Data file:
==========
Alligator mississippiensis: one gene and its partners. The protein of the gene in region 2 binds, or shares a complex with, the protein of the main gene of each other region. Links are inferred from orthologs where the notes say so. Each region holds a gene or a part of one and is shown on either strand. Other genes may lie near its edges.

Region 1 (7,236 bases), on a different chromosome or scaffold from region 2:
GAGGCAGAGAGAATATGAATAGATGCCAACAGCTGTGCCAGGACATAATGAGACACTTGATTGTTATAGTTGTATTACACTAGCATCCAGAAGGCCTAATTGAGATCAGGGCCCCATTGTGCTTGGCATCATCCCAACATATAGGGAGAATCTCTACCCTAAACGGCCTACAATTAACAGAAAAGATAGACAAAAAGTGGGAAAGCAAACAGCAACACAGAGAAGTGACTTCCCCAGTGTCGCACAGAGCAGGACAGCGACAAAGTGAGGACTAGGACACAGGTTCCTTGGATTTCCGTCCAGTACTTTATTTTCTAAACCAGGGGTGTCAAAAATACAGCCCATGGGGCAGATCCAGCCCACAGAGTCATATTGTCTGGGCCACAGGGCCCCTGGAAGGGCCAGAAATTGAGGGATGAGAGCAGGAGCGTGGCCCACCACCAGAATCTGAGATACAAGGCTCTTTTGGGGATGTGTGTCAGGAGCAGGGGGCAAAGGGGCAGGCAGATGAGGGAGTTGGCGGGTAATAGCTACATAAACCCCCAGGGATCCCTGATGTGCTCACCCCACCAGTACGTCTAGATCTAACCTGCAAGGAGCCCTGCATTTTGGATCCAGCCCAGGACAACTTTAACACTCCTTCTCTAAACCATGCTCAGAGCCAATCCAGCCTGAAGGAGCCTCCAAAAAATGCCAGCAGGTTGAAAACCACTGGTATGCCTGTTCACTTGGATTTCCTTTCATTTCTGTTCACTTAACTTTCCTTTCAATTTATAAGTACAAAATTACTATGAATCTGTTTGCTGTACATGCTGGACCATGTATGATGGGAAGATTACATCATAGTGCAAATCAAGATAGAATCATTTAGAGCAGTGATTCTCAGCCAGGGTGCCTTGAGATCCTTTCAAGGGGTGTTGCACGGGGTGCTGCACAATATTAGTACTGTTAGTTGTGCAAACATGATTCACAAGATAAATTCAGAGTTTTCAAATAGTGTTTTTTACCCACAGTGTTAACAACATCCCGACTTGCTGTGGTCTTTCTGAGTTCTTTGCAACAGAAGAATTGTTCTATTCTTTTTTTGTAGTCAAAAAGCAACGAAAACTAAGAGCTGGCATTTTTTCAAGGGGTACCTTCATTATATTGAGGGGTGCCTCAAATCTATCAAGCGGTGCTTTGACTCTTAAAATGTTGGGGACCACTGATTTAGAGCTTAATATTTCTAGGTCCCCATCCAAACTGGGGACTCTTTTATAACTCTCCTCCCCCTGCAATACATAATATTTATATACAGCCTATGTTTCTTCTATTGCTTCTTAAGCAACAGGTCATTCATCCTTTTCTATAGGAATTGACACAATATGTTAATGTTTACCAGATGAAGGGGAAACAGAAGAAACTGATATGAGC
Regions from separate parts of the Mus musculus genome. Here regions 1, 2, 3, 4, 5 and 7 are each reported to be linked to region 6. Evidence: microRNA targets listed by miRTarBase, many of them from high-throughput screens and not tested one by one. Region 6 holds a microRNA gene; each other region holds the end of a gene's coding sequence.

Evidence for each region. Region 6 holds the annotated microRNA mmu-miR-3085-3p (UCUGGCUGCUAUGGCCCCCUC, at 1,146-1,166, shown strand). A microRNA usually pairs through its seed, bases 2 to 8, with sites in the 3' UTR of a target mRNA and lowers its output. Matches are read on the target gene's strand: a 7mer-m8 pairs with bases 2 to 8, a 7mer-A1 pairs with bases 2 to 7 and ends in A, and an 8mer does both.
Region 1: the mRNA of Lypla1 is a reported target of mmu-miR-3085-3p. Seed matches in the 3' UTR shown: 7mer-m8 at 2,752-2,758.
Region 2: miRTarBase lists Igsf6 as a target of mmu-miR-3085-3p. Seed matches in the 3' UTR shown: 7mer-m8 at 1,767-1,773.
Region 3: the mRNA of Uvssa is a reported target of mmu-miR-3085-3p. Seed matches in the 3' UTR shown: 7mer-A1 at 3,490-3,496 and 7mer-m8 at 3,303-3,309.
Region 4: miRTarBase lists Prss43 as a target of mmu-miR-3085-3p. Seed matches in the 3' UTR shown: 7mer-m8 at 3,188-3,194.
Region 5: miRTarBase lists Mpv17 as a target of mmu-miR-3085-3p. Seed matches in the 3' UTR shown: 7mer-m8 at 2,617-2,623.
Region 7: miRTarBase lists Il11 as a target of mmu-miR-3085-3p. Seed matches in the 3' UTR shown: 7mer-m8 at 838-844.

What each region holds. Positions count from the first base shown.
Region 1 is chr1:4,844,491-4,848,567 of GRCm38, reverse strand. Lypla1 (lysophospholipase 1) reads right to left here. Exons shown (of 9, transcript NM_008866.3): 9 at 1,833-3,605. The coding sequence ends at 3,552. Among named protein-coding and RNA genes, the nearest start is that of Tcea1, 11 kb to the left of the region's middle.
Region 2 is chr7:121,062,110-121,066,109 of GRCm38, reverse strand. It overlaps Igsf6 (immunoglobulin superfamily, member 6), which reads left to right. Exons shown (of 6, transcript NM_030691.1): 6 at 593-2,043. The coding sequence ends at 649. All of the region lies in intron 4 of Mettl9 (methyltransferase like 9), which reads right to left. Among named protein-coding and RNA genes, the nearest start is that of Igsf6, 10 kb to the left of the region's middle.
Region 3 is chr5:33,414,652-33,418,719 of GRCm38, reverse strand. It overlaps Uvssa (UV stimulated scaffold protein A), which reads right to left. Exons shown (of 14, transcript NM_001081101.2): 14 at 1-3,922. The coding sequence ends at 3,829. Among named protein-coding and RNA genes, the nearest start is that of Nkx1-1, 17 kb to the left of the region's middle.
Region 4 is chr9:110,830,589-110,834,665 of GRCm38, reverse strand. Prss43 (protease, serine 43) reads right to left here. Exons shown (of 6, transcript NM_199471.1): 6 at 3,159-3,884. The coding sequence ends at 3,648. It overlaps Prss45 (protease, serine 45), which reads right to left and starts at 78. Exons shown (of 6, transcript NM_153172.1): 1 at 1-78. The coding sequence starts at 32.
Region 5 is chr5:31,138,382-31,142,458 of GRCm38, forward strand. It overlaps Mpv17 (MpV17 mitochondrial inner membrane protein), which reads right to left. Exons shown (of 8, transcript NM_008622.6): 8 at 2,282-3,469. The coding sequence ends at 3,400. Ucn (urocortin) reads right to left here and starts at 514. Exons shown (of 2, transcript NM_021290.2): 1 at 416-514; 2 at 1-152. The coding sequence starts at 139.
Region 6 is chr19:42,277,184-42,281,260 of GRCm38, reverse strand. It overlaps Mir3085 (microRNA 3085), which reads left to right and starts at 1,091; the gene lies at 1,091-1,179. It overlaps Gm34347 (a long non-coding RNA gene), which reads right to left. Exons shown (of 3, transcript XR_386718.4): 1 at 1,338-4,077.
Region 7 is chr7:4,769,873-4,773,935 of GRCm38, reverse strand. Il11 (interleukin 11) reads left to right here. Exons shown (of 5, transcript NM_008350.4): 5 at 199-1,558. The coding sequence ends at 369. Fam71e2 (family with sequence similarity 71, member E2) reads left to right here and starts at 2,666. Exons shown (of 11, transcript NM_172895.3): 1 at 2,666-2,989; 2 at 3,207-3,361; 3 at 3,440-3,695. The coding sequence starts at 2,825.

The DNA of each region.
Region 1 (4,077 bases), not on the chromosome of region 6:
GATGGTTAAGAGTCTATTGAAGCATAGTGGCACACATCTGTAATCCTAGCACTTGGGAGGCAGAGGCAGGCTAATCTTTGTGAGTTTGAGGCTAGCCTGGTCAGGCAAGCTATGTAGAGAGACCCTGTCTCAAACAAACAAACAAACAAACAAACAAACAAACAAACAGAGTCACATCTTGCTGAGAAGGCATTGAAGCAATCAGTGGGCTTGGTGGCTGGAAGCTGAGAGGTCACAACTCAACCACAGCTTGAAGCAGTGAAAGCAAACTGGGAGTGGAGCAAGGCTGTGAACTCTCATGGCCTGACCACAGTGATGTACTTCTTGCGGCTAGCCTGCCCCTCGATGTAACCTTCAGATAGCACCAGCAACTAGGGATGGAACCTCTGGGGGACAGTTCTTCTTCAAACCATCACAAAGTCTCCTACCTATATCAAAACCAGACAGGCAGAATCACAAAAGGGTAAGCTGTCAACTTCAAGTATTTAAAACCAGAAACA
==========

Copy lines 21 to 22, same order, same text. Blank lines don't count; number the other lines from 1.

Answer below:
Region 1 (4,077 bases), not on the chromosome of region 6:
GATGGTTAAGAGTCTATTGAAGCATAGTGGCACACATCTGTAATCCTAGCACTTGGGAGGCAGAGGCAGGCTAATCTTTGTGAGTTTGAGGCTAGCCTGGTCAGGCAAGCTATGTAGAGAGACCCTGTCTCAAACAAACAAACAAACAAACAAACAAACAAACAAACAGAGTCACATCTTGCTGAGAAGGCATTGAAGCAATCAGTGGGCTTGGTGGCTGGAAGCTGAGAGGTCACAACTCAACCACAGCTTGAAGCAGTGAAAGCAAACTGGGAGTGGAGCAAGGCTGTGAACTCTCATGGCCTGACCACAGTGATGTACTTCTTGCGGCTAGCCTGCCCCTCGATGTAACCTTCAGATAGCACCAGCAACTAGGGATGGAACCTCTGGGGGACAGTTCTTCTTCAAACCATCACAAAGTCTCCTACCTATATCAAAACCAGACAGGCAGAATCACAAAAGGGTAAGCTGTCAACTTCAAGTATTTAAAACCAGAAACA